Imagine to yourselves a company of condemned criminals in a dungeon. A warrant arrives; one is taken from them; they see him no more; know not what becomes of him; and do not readily believe any reports which reach them, of the tortures which he endured, and the death he suffered. Another is thus taken from them, and another. The remainder still suppose that their companions are only released from the miseries of a dungeon; and expect their own turn merely as a similar deliverance. All this time, however, certain messengers from the king earnestly persuade them to submit, ask forgiveness, and accept of mercy. A
few are prevailed upon, and dismissed; but the rest, seeing no difference betwixt those who are taken from them by a warrant, and those who are set at liberty with a pardon, persist in their obstinacy, and treat all persuasion with neglect and contempt.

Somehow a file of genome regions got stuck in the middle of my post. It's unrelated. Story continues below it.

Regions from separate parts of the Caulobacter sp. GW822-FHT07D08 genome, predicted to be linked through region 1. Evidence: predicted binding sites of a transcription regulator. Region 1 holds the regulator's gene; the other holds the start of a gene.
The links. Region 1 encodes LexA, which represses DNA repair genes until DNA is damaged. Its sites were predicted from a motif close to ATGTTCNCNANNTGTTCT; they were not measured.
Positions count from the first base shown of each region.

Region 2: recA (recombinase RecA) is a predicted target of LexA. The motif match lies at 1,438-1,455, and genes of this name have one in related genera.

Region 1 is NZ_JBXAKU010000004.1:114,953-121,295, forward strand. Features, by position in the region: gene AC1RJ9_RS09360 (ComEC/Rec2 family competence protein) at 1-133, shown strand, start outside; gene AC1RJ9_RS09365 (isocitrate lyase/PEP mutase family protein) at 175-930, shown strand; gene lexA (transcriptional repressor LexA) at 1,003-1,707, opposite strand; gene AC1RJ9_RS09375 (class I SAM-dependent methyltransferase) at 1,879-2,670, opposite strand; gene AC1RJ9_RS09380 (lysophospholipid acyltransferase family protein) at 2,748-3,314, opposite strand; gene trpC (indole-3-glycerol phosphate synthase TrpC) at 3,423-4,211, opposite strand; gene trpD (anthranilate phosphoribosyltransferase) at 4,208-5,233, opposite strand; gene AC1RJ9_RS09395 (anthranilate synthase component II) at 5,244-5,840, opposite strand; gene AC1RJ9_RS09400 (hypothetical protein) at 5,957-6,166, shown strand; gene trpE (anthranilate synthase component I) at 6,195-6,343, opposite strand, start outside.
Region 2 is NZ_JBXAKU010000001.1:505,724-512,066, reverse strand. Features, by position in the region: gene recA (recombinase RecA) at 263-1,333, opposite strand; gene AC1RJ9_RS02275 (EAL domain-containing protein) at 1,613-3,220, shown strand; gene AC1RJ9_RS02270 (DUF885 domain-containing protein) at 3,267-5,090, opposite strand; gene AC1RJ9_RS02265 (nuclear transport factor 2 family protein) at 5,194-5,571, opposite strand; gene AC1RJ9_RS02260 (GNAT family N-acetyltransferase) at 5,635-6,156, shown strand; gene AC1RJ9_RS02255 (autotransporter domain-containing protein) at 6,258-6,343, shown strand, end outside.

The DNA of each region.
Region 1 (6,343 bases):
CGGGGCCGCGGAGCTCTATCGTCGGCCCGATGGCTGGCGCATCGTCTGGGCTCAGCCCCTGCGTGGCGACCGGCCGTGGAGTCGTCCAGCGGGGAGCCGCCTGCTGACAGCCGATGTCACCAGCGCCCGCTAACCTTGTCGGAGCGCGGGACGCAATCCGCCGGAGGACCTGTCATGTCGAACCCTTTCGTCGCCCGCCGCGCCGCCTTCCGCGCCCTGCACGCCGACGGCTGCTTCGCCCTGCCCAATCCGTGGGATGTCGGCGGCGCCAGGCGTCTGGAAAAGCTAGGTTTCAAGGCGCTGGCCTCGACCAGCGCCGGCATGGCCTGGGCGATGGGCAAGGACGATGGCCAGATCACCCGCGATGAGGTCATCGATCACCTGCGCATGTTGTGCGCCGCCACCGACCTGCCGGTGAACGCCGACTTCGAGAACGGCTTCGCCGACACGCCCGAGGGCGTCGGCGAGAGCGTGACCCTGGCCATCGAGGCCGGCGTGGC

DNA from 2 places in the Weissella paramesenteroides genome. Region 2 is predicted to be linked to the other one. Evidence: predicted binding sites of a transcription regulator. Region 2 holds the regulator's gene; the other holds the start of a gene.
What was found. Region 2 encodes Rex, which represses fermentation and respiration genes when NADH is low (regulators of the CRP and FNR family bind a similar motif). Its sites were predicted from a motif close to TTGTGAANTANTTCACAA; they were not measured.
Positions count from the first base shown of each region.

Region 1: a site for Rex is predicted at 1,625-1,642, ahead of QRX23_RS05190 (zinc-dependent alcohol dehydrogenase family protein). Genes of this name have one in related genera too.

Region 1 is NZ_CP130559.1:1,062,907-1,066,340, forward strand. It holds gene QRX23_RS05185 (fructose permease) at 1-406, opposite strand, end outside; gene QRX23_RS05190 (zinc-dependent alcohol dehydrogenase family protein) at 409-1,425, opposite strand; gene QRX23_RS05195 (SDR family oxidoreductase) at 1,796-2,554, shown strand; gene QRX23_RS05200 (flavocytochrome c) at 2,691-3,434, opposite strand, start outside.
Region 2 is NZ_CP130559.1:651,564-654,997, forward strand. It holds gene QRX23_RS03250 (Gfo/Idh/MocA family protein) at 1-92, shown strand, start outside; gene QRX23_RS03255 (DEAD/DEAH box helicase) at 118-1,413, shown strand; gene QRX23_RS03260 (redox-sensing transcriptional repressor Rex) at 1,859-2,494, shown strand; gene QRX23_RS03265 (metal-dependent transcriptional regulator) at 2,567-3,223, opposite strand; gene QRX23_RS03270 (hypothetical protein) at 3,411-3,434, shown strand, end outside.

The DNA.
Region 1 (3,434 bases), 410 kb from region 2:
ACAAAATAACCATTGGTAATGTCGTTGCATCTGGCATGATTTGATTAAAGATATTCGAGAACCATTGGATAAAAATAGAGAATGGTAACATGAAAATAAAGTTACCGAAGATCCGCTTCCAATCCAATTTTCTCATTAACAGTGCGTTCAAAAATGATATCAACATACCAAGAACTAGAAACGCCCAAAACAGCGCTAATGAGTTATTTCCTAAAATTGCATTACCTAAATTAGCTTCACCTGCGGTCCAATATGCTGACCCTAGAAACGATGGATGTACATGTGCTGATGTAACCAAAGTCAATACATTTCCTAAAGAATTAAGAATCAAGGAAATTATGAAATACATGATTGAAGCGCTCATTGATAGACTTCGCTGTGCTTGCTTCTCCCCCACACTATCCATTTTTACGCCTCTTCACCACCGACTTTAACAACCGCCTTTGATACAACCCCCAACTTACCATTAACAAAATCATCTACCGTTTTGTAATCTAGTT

This is the exact representation of the condition men are in. Death removes our friends and neighbours, one by one: we see not how they fare in another world; nor are we disposed to believe that
they lift up their eyes in hell, being in torments;" though this is indeed the awful condition of all who die impenitent. Our turn will shortly come : but we are seldom duly apprehensive about the consequences. "All things happen alike to all; "as dieth the sinner, so dieth the righteous:" each is released from the evils of life; faith alone can follow the one to heaven, and the other to hell: but "all men have not faith;" therefore most treat with neglect and contempt the preachers of the gospel, who inform them of their danger, and in God's name call upon them to repent, believe, and be saved.
But, beloved, though much grieved and discouraged by this neglect, we must not desist, nor would we despair of success. Let me beseech you then to keep in your mind these solemn and important truths, whilst, with all seriousness, earnestness, and tender compassion, I address you as condemned sinners, in danger of eternal misery. We must take God's part against you, and vindicate his justice in that awful sentence which he hath denounced; but we can sympathise with you, and weep over you, and "long after you in the bowels